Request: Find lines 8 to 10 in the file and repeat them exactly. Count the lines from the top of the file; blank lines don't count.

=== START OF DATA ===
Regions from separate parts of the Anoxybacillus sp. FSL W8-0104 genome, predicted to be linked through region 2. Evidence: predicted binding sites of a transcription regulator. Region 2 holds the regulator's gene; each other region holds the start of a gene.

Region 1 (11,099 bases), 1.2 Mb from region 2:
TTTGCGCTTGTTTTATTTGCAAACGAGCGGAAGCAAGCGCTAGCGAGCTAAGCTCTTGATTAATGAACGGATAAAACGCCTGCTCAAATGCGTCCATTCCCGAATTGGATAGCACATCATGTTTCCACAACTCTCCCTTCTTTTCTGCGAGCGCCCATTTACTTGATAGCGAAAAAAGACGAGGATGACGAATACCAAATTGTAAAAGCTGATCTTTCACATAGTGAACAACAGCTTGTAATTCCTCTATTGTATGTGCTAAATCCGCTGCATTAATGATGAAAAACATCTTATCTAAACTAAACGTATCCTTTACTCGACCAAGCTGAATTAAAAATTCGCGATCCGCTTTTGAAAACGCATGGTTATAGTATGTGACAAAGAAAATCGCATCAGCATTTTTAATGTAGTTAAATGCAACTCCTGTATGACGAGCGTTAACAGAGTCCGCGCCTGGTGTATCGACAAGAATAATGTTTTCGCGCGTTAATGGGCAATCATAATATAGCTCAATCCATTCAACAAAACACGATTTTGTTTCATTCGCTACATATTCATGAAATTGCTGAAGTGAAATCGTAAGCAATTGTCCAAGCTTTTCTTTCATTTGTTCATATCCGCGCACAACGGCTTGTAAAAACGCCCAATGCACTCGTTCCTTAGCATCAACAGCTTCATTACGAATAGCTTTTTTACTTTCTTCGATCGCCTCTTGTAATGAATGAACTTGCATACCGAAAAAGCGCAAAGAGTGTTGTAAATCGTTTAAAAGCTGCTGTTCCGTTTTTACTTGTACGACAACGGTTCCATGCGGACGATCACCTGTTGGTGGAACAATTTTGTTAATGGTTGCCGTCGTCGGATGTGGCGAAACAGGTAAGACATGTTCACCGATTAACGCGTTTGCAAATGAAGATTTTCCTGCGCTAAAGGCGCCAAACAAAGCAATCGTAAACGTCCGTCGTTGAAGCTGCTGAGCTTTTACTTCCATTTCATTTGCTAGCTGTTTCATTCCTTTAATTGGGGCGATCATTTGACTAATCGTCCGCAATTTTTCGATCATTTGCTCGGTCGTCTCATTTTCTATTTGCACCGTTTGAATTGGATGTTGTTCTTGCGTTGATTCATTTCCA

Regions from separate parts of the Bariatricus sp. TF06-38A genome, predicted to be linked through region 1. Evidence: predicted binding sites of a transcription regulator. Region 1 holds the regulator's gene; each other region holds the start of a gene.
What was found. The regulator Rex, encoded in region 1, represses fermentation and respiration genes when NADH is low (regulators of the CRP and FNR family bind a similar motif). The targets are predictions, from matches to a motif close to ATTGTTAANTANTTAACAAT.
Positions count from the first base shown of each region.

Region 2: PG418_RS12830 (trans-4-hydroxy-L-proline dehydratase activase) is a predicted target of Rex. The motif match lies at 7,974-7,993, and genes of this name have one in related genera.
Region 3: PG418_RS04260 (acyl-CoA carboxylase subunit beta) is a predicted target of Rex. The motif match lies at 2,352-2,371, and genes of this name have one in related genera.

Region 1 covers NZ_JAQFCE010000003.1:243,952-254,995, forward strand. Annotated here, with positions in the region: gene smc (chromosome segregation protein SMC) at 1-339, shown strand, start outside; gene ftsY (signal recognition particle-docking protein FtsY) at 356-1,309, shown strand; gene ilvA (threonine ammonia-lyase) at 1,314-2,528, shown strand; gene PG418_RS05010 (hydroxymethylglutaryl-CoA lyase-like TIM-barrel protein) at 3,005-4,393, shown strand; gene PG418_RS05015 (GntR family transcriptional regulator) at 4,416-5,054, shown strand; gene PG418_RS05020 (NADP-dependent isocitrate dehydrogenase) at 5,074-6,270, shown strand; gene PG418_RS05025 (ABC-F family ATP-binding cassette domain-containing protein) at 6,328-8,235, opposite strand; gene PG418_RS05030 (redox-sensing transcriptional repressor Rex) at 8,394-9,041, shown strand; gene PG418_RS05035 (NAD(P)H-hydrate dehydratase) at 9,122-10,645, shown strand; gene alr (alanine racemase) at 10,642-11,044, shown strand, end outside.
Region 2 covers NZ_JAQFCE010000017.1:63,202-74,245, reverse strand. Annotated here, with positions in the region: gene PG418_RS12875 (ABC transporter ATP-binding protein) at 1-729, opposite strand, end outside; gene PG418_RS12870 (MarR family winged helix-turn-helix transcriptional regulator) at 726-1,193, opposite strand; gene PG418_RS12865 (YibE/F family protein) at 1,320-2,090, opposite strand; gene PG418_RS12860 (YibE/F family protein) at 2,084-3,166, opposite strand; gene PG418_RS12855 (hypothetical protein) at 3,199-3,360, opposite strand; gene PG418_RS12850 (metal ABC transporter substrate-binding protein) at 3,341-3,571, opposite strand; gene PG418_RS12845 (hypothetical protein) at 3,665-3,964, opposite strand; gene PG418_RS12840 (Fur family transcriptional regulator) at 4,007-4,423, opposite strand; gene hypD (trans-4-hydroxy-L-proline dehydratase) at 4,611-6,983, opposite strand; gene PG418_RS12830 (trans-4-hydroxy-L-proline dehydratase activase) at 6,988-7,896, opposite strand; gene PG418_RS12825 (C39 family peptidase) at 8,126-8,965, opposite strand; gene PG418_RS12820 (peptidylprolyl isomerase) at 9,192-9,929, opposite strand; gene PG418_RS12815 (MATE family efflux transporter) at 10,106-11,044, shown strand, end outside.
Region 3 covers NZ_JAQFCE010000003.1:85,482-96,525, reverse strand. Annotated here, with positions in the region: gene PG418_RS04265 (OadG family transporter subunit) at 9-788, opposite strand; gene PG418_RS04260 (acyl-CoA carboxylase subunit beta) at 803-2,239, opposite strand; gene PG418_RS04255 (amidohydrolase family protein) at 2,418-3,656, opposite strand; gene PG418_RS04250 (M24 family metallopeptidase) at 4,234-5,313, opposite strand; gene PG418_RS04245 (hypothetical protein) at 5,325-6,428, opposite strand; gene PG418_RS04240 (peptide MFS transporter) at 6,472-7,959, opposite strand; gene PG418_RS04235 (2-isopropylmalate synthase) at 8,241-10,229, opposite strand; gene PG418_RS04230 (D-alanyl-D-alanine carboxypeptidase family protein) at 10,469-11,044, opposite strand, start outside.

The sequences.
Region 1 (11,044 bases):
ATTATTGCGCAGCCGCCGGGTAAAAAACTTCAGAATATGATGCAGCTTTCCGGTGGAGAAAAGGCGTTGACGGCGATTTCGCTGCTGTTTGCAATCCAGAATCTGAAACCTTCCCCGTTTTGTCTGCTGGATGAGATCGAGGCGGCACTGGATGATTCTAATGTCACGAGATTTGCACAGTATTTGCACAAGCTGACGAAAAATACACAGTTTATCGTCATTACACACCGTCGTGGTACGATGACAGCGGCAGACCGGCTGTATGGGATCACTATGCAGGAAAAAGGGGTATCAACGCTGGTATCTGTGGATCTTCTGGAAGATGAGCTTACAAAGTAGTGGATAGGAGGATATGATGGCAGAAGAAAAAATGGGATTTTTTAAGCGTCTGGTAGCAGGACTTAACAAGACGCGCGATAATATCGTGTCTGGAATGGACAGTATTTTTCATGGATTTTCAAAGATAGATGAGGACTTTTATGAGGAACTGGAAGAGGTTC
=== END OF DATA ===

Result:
Region 3: PG418_RS04260 (acyl-CoA carboxylase subunit beta) is a predicted target of Rex. The motif match lies at 2,352-2,371, and genes of this name have one in related genera.

Region 1 covers NZ_JAQFCE010000003.1:243,952-254,995, forward strand. Annotated here, with positions in the region: gene smc (chromosome segregation protein SMC) at 1-339, shown strand, start outside; gene ftsY (signal recognition particle-docking protein FtsY) at 356-1,309, shown strand; gene ilvA (threonine ammonia-lyase) at 1,314-2,528, shown strand; gene PG418_RS05010 (hydroxymethylglutaryl-CoA lyase-like TIM-barrel protein) at 3,005-4,393, shown strand; gene PG418_RS05015 (GntR family transcriptional regulator) at 4,416-5,054, shown strand; gene PG418_RS05020 (NADP-dependent isocitrate dehydrogenase) at 5,074-6,270, shown strand; gene PG418_RS05025 (ABC-F family ATP-binding cassette domain-containing protein) at 6,328-8,235, opposite strand; gene PG418_RS05030 (redox-sensing transcriptional repressor Rex) at 8,394-9,041, shown strand; gene PG418_RS05035 (NAD(P)H-hydrate dehydratase) at 9,122-10,645, shown strand; gene alr (alanine racemase) at 10,642-11,044, shown strand, end outside.
Region 2 covers NZ_JAQFCE010000017.1:63,202-74,245, reverse strand. Annotated here, with positions in the region: gene PG418_RS12875 (ABC transporter ATP-binding protein) at 1-729, opposite strand, end outside; gene PG418_RS12870 (MarR family winged helix-turn-helix transcriptional regulator) at 726-1,193, opposite strand; gene PG418_RS12865 (YibE/F family protein) at 1,320-2,090, opposite strand; gene PG418_RS12860 (YibE/F family protein) at 2,084-3,166, opposite strand; gene PG418_RS12855 (hypothetical protein) at 3,199-3,360, opposite strand; gene PG418_RS12850 (metal ABC transporter substrate-binding protein) at 3,341-3,571, opposite strand; gene PG418_RS12845 (hypothetical protein) at 3,665-3,964, opposite strand; gene PG418_RS12840 (Fur family transcriptional regulator) at 4,007-4,423, opposite strand; gene hypD (trans-4-hydroxy-L-proline dehydratase) at 4,611-6,983, opposite strand; gene PG418_RS12830 (trans-4-hydroxy-L-proline dehydratase activase) at 6,988-7,896, opposite strand; gene PG418_RS12825 (C39 family peptidase) at 8,126-8,965, opposite strand; gene PG418_RS12820 (peptidylprolyl isomerase) at 9,192-9,929, opposite strand; gene PG418_RS12815 (MATE family efflux transporter) at 10,106-11,044, shown strand, end outside.